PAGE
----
Just to stress that IMHO putting *personal* reflectors at the *ankles* is massively more effective than having them high up - in the standard form of Sam Browne belts or tabards.
There are a variety of types available for example -
http://www.hivizextras.co.uk/armbands.html?gclid=CNPy39qcv5ACFQhrMAodXm13OQ
Having these things on your ankles is a 'brilliant' way to be seen in dipped headlight...
AND extra ones on your wrists, allow your turning signals to be seen, too...


However, in daylight, having your "hi viz" stuff *higher* (think motorist eye-level) will make it more visible. So those tabards and cross-belts do have their place.
dpack

Nick wrote:
You'll spot them when they collide with your bull bars.

recipies?
Northern_Lad

dougal wrote:
Use standard High Capacity "Nickel Metal Hydride" (NiMH)


...or better yet, go for LiO - Lithium Ion - far more powerful and longer lasting.

All depends where he's going. If it's roads that are lit, got with a pair of flashers up front (at different rates) and a flasher at the back. Solid lights just blend in.

Also, if he does go for two up front, mount one on the helmet: it'll make him look a little odd(er) but make him stand out as not being a normal road user.

If he's going somewhere un lit then have a look here. A friend has just got a JoyStick and it's absolutly fantastic value for money.
Brownbear

I saw a chap the other day who'd clipped a second flashing red light to his backpack. It was very effective.
Treacodactyl

Northern_Lad wrote:
Also, if he does go for two up front, mount one on the helmet: it'll make him look a little odd(er) but make him stand out as not being a normal road user.


I wondered that, I've a couple LED head torches and they give out a decent amount of light. There's many reasonable ones around for under 10 now.
sally_in_wales

lots to think about there, cheers guys!
Northern_Lad

Treacodactyl wrote:
Northern_Lad wrote:
Also, if he does go for two up front, mount one on the helmet: it'll make him look a little odd(er) but make him stand out as not being a normal road user.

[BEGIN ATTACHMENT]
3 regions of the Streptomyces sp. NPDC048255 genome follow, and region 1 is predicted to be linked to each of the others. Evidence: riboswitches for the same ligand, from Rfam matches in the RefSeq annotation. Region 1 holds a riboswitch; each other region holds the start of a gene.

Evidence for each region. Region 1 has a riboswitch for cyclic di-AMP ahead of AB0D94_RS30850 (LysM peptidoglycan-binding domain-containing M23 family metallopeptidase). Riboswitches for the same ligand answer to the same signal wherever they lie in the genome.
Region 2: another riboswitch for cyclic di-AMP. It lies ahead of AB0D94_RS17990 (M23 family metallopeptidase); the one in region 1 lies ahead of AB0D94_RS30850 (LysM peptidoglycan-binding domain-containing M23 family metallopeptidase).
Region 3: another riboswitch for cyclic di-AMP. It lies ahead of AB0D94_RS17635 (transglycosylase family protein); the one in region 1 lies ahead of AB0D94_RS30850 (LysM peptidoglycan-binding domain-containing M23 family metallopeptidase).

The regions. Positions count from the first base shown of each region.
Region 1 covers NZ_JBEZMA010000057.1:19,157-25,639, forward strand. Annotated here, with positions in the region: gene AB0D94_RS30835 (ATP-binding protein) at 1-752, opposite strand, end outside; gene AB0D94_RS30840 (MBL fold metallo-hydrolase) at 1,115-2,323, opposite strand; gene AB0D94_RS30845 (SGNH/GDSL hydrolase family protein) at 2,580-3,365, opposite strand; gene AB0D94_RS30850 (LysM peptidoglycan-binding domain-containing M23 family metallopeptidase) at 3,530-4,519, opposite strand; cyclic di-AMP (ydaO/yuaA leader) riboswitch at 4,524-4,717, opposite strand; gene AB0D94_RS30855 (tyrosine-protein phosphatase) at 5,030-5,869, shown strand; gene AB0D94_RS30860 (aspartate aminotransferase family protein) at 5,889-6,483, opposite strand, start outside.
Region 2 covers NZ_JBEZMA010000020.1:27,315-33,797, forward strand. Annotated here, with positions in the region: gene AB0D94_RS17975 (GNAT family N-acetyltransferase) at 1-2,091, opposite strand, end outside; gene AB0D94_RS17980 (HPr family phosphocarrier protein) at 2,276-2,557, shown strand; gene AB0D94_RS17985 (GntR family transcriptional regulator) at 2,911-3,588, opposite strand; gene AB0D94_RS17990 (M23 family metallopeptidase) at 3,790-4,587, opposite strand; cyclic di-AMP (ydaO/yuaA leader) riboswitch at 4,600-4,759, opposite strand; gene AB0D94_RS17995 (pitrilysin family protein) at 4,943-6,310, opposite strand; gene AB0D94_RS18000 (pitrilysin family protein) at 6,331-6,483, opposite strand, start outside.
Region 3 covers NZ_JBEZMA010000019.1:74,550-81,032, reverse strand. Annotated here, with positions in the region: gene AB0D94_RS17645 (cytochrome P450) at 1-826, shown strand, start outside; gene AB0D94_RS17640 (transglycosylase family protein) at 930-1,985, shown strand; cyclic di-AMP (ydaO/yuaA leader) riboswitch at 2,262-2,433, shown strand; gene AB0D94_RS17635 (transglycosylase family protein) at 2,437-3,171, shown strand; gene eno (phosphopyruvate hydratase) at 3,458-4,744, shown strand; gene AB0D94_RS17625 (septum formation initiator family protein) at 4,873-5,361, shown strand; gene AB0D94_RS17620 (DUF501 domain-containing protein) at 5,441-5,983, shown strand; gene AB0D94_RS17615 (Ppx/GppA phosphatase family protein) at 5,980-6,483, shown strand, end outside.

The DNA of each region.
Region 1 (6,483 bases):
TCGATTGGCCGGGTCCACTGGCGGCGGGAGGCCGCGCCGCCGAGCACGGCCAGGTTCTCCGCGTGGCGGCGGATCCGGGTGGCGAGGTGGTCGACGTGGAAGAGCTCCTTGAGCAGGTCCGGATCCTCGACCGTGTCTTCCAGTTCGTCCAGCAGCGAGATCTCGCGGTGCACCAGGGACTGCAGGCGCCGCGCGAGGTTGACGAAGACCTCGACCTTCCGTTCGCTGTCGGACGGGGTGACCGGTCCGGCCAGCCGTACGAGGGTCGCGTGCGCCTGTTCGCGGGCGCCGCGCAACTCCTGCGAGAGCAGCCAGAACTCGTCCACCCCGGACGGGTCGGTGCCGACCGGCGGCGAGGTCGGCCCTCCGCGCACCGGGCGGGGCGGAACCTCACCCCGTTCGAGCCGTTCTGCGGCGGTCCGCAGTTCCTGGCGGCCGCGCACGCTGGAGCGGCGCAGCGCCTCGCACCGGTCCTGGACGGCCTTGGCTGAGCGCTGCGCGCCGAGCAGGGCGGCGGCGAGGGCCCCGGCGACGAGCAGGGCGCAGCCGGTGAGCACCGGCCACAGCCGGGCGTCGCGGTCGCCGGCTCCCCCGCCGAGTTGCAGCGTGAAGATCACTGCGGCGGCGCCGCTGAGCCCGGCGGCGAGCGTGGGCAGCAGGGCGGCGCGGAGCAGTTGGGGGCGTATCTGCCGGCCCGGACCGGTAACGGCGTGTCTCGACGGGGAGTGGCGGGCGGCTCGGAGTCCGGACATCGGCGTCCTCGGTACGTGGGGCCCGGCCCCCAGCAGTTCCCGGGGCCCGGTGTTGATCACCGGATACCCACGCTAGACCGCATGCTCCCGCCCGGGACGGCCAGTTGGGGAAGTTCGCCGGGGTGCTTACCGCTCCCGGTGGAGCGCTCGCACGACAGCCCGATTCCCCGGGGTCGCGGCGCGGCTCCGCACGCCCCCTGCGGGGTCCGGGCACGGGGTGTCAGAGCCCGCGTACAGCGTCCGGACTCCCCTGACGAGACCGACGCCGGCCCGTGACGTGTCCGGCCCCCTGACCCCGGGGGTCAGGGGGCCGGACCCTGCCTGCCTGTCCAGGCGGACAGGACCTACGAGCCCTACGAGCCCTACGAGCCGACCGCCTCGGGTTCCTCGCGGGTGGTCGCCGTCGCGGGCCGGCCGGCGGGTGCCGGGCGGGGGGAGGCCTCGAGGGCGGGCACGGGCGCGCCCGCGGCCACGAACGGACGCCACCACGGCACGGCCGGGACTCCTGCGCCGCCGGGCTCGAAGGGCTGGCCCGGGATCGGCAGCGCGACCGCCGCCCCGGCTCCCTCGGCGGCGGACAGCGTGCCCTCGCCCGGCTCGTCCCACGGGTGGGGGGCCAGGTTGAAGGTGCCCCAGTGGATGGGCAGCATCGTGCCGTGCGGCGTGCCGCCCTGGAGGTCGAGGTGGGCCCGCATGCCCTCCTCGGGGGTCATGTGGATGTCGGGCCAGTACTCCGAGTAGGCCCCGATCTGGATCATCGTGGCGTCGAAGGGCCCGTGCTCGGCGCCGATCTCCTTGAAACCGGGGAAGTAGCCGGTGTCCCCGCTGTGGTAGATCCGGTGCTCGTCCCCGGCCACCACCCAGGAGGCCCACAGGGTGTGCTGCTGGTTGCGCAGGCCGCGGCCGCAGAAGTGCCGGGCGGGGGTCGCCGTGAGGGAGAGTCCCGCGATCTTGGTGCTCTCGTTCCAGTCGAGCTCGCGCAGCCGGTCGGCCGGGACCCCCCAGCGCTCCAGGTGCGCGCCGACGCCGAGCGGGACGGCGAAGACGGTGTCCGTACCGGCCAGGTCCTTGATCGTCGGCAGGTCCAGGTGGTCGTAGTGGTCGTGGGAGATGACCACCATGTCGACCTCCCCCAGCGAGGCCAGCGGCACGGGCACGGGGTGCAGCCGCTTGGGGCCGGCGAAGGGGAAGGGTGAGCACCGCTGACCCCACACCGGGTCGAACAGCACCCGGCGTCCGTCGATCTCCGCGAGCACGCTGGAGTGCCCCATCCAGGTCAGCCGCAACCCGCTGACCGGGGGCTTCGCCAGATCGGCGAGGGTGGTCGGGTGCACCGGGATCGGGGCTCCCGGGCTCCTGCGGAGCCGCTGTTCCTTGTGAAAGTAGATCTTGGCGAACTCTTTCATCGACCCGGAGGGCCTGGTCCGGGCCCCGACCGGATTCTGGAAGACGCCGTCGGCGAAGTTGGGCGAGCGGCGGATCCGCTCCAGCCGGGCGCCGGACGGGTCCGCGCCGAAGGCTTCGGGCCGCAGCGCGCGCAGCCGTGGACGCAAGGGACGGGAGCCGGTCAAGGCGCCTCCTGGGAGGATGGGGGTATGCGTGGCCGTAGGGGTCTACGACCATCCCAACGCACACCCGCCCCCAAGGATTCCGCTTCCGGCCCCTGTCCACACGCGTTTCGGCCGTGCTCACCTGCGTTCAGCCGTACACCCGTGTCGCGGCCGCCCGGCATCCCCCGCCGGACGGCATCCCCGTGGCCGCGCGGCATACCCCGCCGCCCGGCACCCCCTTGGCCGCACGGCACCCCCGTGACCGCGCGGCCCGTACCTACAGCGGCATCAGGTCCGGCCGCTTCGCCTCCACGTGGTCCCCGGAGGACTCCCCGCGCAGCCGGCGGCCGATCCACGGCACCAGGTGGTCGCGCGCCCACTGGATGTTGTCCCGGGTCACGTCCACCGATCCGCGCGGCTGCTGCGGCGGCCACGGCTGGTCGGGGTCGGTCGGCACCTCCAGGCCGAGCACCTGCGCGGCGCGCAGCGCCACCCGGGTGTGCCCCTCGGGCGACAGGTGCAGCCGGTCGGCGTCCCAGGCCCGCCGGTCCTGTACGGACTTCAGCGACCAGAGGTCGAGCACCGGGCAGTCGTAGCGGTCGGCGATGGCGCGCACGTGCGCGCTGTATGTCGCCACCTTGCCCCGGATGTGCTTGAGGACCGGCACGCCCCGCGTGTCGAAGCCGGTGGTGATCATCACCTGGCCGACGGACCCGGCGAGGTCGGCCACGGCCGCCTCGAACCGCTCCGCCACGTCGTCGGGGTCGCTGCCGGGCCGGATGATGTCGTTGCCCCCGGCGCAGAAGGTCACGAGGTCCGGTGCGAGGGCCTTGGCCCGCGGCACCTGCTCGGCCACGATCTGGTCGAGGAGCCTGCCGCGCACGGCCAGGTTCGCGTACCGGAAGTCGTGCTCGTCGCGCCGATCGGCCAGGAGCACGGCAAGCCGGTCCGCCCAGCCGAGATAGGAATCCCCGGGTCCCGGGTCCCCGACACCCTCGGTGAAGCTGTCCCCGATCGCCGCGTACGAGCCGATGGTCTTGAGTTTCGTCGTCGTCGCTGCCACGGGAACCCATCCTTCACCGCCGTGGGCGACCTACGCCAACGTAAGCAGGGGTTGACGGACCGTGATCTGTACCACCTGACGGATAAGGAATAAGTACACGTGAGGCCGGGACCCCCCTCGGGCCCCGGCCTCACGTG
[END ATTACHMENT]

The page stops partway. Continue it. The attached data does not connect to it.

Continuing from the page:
I wondered that, I've a couple LED head torches and they give out a decent amount of light. There's many reasonable ones around for under 10 now.


The main reason for having lights on, if you're on the roads, it to help other people see you rather than to help you see. Daft buggers like myself who seak out small trails in remote woods, and do them at night, need ones to see by.
dougal

Northern_Lad wrote:
dougal wrote:
Use standard High Capacity "Nickel Metal Hydride" (NiMH)


...or better yet, go for LiO - Lithium Ion - far more powerful and longer lasting.

... have a look here. A friend has just got a JoyStick and it's absolutly fantastic value for money.


Even better value, now its *discounted* to 145
http://www.chainreactioncycles.com/Models.aspx?ModelID=22850
A spare battery is only about 45 ...

Ideal lamp a FreeCycle bike, some would say! Wouldn't they? Laughing
jema

The reflective coat is key.

Speaking as someone who almost splattered a cyclist perpendicular to me at a roundabout Embarassed

Side on lights may not show at all!
Northern_Lad

dougal wrote:
Even better value, now its *discounted* to 145


Hey, you gets what you pays for: for lumes per pound you'd be had pushed to beat it, plus it's really easy to use and mount.
Northern_Lad

jema wrote:
The reflective coat is key.

Speaking as someone who almost splattered a cyclist perpendicular to me at a roundabout Embarassed

Side on lights may not show at all!


Lots of bike mounted lights now have slits on the side of the bulb casing so they shine sideways too.
sally_in_wales